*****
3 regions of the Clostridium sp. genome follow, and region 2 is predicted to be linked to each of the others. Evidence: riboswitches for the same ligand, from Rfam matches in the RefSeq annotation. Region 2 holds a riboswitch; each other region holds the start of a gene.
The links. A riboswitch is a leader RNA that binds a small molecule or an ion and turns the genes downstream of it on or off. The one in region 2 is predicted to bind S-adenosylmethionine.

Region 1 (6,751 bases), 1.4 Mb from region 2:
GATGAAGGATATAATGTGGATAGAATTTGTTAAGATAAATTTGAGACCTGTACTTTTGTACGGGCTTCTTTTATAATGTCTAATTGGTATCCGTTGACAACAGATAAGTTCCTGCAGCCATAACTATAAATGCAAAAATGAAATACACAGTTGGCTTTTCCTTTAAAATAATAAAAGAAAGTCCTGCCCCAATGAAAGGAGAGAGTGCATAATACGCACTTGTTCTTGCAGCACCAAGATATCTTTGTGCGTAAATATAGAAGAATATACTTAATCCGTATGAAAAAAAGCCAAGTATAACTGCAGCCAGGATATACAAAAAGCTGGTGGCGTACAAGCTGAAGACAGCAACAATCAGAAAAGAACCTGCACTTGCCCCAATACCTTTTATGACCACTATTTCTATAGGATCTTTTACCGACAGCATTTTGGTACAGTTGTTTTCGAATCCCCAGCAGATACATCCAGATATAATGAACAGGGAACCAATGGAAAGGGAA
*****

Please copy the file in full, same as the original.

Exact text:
3 regions of the Clostridium sp. genome follow, and region 2 is predicted to be linked to each of the others. Evidence: riboswitches for the same ligand, from Rfam matches in the RefSeq annotation. Region 2 holds a riboswitch; each other region holds the start of a gene.
The links. A riboswitch is a leader RNA that binds a small molecule or an ion and turns the genes downstream of it on or off. The one in region 2 is predicted to bind S-adenosylmethionine.

Region 1 (6,751 bases), 1.4 Mb from region 2:
GATGAAGGATATAATGTGGATAGAATTTGTTAAGATAAATTTGAGACCTGTACTTTTGTACGGGCTTCTTTTATAATGTCTAATTGGTATCCGTTGACAACAGATAAGTTCCTGCAGCCATAACTATAAATGCAAAAATGAAATACACAGTTGGCTTTTCCTTTAAAATAATAAAAGAAAGTCCTGCCCCAATGAAAGGAGAGAGTGCATAATACGCACTTGTTCTTGCAGCACCAAGATATCTTTGTGCGTAAATATAGAAGAATATACTTAATCCGTATGAAAAAAAGCCAAGTATAACTGCAGCCAGGATATACAAAAAGCTGGTGGCGTACAAGCTGAAGACAGCAACAATCAGAAAAGAACCTGCACTTGCCCCAATACCTTTTATGACCACTATTTCTATAGGATCTTTTACCGACAGCATTTTGGTACAGTTGTTTTCGAATCCCCAGCAGATACATCCAGATATAATGAACAGGGAACCAATGGAAAGGGAA